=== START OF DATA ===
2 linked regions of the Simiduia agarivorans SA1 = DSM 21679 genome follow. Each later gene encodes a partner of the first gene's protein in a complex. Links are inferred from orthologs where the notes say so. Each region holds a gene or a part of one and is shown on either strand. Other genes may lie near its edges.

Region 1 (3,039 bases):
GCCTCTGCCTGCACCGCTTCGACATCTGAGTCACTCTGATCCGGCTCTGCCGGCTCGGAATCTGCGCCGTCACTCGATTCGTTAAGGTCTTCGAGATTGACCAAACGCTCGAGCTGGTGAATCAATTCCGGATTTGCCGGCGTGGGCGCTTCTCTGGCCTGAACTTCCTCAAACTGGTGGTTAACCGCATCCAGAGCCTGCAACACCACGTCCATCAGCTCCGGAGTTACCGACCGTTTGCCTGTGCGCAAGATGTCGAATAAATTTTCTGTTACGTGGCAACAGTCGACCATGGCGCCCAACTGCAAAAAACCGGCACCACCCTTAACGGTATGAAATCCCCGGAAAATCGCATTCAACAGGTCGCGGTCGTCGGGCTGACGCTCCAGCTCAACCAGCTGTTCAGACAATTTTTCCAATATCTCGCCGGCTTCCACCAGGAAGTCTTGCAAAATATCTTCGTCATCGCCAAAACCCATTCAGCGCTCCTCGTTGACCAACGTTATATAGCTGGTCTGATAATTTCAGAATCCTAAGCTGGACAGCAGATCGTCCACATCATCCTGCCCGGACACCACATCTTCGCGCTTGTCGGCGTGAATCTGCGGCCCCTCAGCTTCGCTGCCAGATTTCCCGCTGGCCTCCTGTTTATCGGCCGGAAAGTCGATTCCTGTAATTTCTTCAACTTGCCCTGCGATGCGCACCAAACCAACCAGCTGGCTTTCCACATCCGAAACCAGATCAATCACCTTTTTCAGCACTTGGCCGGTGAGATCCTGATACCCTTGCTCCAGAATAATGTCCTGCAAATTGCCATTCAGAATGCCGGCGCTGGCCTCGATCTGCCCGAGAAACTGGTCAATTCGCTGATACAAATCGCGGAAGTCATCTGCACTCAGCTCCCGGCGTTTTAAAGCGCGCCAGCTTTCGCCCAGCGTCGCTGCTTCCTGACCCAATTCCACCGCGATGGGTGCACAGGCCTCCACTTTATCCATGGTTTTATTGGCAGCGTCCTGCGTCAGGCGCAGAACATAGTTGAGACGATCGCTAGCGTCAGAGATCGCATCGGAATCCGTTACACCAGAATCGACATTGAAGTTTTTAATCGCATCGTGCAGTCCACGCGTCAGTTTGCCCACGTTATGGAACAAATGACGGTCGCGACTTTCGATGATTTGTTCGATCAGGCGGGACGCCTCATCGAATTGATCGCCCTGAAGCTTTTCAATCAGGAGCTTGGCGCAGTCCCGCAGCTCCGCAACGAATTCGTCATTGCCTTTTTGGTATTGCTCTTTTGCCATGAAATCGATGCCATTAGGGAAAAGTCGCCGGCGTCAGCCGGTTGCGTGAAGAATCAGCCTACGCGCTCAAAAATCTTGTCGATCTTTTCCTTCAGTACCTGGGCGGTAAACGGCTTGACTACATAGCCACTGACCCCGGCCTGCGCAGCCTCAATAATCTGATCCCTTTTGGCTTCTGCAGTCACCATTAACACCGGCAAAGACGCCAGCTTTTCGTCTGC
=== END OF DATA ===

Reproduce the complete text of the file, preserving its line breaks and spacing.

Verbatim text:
2 linked regions of the Simiduia agarivorans SA1 = DSM 21679 genome follow. Each later gene encodes a partner of the first gene's protein in a complex. Links are inferred from orthologs where the notes say so. Each region holds a gene or a part of one and is shown on either strand. Other genes may lie near its edges.

Region 1 (3,039 bases):
GCCTCTGCCTGCACCGCTTCGACATCTGAGTCACTCTGATCCGGCTCTGCCGGCTCGGAATCTGCGCCGTCACTCGATTCGTTAAGGTCTTCGAGATTGACCAAACGCTCGAGCTGGTGAATCAATTCCGGATTTGCCGGCGTGGGCGCTTCTCTGGCCTGAACTTCCTCAAACTGGTGGTTAACCGCATCCAGAGCCTGCAACACCACGTCCATCAGCTCCGGAGTTACCGACCGTTTGCCTGTGCGCAAGATGTCGAATAAATTTTCTGTTACGTGGCAACAGTCGACCATGGCGCCCAACTGCAAAAAACCGGCACCACCCTTAACGGTATGAAATCCCCGGAAAATCGCATTCAACAGGTCGCGGTCGTCGGGCTGACGCTCCAGCTCAACCAGCTGTTCAGACAATTTTTCCAATATCTCGCCGGCTTCCACCAGGAAGTCTTGCAAAATATCTTCGTCATCGCCAAAACCCATTCAGCGCTCCTCGTTGACCAACGTTATATAGCTGGTCTGATAATTTCAGAATCCTAAGCTGGACAGCAGATCGTCCACATCATCCTGCCCGGACACCACATCTTCGCGCTTGTCGGCGTGAATCTGCGGCCCCTCAGCTTCGCTGCCAGATTTCCCGCTGGCCTCCTGTTTATCGGCCGGAAAGTCGATTCCTGTAATTTCTTCAACTTGCCCTGCGATGCGCACCAAACCAACCAGCTGGCTTTCCACATCCGAAACCAGATCAATCACCTTTTTCAGCACTTGGCCGGTGAGATCCTGATACCCTTGCTCCAGAATAATGTCCTGCAAATTGCCATTCAGAATGCCGGCGCTGGCCTCGATCTGCCCGAGAAACTGGTCAATTCGCTGATACAAATCGCGGAAGTCATCTGCACTCAGCTCCCGGCGTTTTAAAGCGCGCCAGCTTTCGCCCAGCGTCGCTGCTTCCTGACCCAATTCCACCGCGATGGGTGCACAGGCCTCCACTTTATCCATGGTTTTATTGGCAGCGTCCTGCGTCAGGCGCAGAACATAGTTGAGACGATCGCTAGCGTCAGAGATCGCATCGGAATCCGTTACACCAGAATCGACATTGAAGTTTTTAATCGCATCGTGCAGTCCACGCGTCAGTTTGCCCACGTTATGGAACAAATGACGGTCGCGACTTTCGATGATTTGTTCGATCAGGCGGGACGCCTCATCGAATTGATCGCCCTGAAGCTTTTCAATCAGGAGCTTGGCGCAGTCCCGCAGCTCCGCAACGAATTCGTCATTGCCTTTTTGGTATTGCTCTTTTGCCATGAAATCGATGCCATTAGGGAAAAGTCGCCGGCGTCAGCCGGTTGCGTGAAGAATCAGCCTACGCGCTCAAAAATCTTGTCGATCTTTTCCTTCAGTACCTGGGCGGTAAACGGCTTGACTACATAGCCACTGACCCCGGCCTGCGCAGCCTCAATAATCTGATCCCTTTTGGCTTCTGCAGTCACCATTAACACCGGCAAAGACGCCAGCTTTTCGTCTGC